cause of international military tensions, as nations seek to dominate each
other by military force or the threat thereof. As international
competition becomes more intense and weapons of mass destruction spread,
the seeds are being sown for catastrophic global warfare involving
nuclear, chemical, and/or biological weapons. Because such warfare would
be the ultimate ecological disaster, eco-anarchism and the peace movement
are but two aspects of the same basic project. Similarly, eco-anarchists
recognise that domination of nature and male domination of women have
historically gone hand in hand, so that eco-feminism is yet another aspect
of eco-anarchism. Since feminism, ecology, and peace are key issues
of the Green movement, anarchists believe that Greens are implicitly
committed to anarchism, whether they realise it or not, and hence that
they should adopt anarchist principles of direct political action rather
than getting bogged down in trying to elect people to state offices.
Here we discuss some of the main themes of eco-anarchism and consider a
few suggestions by non-anarchists about how to protect the environment,
including the false free market capitalist claim that the answer to
the ecological crisis is to privatise everything, the myth that population
growth is a *cause* of ecological problems rather than the *effect* of deeper
root-causes, and why green consumerism is doomed to failure. The issue of
electing Green Parties to power will be addressed in section J.2.4
("Surely voting for radical parties will be effective?") and so will be
ignored here, as will the question of "single-issue" campaigns (like
C.N.D. and Friends of the Earth), which will be discussed in section J.1.4
("What attitude do anarchists take to 'single-issue' campaigns?").
For anarchists, unless we resolve the underlying contradictions within
society, which stem from domination, hierarchy and a capitalist economy,
ecological disruption will continue and grow, putting our Earth in
increasing danger. We need to resist the system and create new values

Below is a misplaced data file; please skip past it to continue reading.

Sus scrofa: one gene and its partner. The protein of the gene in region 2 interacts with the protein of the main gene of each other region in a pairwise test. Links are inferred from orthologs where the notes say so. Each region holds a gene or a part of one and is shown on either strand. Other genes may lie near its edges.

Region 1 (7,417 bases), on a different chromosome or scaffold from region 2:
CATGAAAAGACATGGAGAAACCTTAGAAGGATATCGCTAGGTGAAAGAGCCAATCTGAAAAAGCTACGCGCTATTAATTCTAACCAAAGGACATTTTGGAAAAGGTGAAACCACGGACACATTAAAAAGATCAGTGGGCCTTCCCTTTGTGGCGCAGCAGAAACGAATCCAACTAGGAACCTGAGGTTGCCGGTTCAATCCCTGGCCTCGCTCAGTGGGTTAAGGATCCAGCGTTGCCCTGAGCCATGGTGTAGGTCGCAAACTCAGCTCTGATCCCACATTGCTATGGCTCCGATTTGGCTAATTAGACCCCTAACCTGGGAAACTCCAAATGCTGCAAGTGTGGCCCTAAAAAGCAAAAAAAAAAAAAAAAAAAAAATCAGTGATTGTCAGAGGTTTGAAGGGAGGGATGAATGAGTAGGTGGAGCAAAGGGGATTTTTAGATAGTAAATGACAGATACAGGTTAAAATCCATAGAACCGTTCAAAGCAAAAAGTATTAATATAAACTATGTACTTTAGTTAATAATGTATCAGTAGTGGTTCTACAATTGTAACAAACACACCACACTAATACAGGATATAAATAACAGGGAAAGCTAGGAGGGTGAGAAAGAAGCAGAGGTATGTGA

based on quality, not quantity. We must return the human factor to our
alienated society before we alienate ourselves completely off the planet.
Many greens attack what they consider the "wrong ideas" of modern society,
its "materialistic values" and counter-pose *new* ideas, more in tune with
a green society. This approach, however, misses the point. Ideas and
values do not "just happen", but are the *product* of a given set of social
relationships. This means that it is not just a matter of changing our
values in a way that places humanity in harmony with nature, but also of
understanding the *social* and *structural* origins of the ecological crisis.
Ideas and values *do* need to be challenged, but unless the authoritarian
social relationships, hierarchy and inequalities in power (i.e. the material
base that produces these values and ideas) is also challenged and, more
importantly, *changed* an ecological society is impossible. So unless
ecologists recognise that this crisis did not develop in a social vacuum
and is not the "fault" of people as *people* (as opposed to people in a
hierarchical society), little can be done root out the systemic causes
of the problems that we and the planet face.
E.1 What do eco-anarchists propose instead of capitalism?
In place of capitalism, eco-anarchists favour ecologically responsible
forms of libertarian socialism (see section I), with an economy based on
the principles of complementarity with nature; decentralisation of
large-scale industries, reskilling of workers, and a return to more
artisan-like modes of production; the use of environment-friendly
technologies, energy sources, and products; the use of recycled raw
materials and renewable resources; and worker-controlled enterprises
responsive to the wishes of local community assemblies and labour councils
in which decisions are made by direct democracy. (See, e.g. Murray
Bookchin, _Toward and Ecological Society_ and _Remaking Society_). Such
an economy would be "steady-state," meaning that the rate of resource
depletion would equal the rate of renewal and that it would not be subject
to disastrous collapses in the absence of quantitative growth or
stimulation by military spending.
As Bookchin emphasises, however, the ecological crisis stems not only from
capitalism but from the principle of domination itself (see D.4) -- a
principle embodied in institutional hierarchies and relations of command
and obedience which pervade society at many different levels. Thus,
"[w]ithout changing the most molecular relationships in society --
notably, those between men and women, adults and children, whites and
other ethnic groups, heterosexuals and gays (the list, in fact, is
considerable) -- society will be riddled by domination even in a